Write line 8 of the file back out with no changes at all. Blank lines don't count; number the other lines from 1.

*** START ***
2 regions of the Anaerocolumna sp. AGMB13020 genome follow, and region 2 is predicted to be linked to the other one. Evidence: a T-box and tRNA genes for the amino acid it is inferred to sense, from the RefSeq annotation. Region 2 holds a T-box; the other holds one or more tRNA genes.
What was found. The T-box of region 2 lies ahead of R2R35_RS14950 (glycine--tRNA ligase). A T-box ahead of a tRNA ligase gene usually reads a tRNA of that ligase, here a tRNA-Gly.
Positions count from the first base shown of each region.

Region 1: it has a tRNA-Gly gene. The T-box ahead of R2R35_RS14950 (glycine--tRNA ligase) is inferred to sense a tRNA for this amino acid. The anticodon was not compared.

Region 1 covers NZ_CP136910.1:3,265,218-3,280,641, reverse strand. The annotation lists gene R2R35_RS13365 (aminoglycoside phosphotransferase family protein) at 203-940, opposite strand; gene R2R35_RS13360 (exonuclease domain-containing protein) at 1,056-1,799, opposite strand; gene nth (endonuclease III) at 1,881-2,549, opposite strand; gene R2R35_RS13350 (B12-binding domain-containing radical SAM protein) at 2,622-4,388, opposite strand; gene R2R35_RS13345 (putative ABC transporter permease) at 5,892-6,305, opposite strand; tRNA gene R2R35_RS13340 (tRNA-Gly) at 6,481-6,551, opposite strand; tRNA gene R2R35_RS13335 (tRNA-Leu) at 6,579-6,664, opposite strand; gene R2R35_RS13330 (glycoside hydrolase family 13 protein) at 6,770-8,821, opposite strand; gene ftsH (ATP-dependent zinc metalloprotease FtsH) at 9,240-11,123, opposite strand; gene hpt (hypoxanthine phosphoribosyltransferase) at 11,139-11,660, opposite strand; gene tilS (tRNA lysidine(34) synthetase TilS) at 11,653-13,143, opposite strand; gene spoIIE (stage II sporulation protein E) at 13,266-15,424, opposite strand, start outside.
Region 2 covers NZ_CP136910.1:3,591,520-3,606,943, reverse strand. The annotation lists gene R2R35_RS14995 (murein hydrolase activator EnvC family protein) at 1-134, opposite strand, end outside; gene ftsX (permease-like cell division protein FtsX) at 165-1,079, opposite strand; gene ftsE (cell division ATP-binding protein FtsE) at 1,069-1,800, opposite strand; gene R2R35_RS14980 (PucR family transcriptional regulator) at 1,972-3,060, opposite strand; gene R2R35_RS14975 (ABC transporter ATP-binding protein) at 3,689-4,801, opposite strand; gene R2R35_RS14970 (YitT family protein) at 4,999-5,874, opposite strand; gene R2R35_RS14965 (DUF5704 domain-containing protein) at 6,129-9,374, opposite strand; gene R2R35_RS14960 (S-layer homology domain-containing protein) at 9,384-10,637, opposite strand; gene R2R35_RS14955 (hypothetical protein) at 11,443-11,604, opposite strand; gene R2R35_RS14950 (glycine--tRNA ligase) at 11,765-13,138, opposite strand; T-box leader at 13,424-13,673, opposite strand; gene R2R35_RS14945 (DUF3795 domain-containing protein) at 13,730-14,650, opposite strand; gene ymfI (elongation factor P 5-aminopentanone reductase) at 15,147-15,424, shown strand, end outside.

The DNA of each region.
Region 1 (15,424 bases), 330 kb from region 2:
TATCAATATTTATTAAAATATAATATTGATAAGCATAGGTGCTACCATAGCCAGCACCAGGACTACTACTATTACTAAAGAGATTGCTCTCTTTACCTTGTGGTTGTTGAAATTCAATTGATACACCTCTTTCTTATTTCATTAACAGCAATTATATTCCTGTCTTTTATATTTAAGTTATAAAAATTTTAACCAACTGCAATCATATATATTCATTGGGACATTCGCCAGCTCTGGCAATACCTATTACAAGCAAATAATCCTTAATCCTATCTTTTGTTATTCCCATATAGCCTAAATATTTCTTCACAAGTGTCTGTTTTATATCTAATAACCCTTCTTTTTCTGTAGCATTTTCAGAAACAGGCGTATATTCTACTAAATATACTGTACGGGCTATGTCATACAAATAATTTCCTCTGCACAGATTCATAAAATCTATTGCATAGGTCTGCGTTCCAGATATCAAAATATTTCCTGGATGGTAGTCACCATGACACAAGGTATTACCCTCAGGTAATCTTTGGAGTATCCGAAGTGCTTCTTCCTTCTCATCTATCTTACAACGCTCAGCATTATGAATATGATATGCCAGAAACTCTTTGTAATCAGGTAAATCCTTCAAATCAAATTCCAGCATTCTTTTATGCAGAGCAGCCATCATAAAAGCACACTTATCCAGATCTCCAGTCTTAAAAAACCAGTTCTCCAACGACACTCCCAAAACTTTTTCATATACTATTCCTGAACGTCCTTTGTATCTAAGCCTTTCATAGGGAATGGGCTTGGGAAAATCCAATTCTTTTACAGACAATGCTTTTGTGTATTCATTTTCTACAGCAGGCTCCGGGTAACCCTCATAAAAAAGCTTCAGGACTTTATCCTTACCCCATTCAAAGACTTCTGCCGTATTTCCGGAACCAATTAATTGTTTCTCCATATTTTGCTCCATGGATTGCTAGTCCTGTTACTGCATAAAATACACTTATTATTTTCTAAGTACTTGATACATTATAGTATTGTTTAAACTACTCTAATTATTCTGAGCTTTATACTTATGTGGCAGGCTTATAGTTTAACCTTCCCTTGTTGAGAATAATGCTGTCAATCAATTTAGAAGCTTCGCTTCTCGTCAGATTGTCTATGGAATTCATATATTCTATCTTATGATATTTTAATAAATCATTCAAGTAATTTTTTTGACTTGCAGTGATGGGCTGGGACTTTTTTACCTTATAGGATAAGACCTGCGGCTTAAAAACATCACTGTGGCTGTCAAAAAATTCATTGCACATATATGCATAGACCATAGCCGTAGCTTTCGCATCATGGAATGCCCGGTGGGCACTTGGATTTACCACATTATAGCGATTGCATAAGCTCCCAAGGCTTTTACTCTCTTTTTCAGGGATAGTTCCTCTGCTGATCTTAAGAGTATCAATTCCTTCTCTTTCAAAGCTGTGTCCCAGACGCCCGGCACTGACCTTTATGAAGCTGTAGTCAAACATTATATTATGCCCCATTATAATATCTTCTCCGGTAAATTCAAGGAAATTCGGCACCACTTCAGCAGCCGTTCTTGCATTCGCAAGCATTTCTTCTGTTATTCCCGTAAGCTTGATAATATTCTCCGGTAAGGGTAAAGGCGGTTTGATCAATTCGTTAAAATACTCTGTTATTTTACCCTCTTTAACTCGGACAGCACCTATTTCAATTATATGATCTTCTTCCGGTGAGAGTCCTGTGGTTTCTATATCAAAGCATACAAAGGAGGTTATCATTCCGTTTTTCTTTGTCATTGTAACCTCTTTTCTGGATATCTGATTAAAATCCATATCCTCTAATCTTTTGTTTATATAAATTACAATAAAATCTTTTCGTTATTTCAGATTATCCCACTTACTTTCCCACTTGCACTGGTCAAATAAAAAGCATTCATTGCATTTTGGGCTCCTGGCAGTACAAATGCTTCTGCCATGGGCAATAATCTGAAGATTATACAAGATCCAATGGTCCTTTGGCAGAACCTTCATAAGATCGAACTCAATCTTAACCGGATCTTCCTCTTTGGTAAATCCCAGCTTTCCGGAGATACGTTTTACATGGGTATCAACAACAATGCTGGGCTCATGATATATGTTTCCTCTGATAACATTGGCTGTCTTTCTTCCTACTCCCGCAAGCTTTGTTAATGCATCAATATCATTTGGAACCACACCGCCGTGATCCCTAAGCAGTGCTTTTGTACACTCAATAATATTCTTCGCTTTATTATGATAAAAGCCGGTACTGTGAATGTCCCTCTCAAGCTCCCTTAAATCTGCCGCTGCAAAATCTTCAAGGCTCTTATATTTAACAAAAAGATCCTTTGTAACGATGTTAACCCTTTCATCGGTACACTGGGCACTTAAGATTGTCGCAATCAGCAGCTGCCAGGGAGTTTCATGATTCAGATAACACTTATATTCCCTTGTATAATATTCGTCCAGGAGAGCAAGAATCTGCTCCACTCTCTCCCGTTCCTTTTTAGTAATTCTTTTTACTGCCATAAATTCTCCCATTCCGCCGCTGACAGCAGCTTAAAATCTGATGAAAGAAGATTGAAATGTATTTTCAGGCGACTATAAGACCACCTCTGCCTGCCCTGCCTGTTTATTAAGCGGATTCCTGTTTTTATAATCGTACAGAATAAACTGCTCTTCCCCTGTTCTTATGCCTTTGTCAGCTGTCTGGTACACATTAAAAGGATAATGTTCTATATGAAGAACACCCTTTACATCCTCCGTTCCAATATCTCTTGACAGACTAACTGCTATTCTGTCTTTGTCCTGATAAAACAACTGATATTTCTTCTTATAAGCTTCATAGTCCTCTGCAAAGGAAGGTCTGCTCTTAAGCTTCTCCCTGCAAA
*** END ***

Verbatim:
Region 1 (15,424 bases), 330 kb from region 2: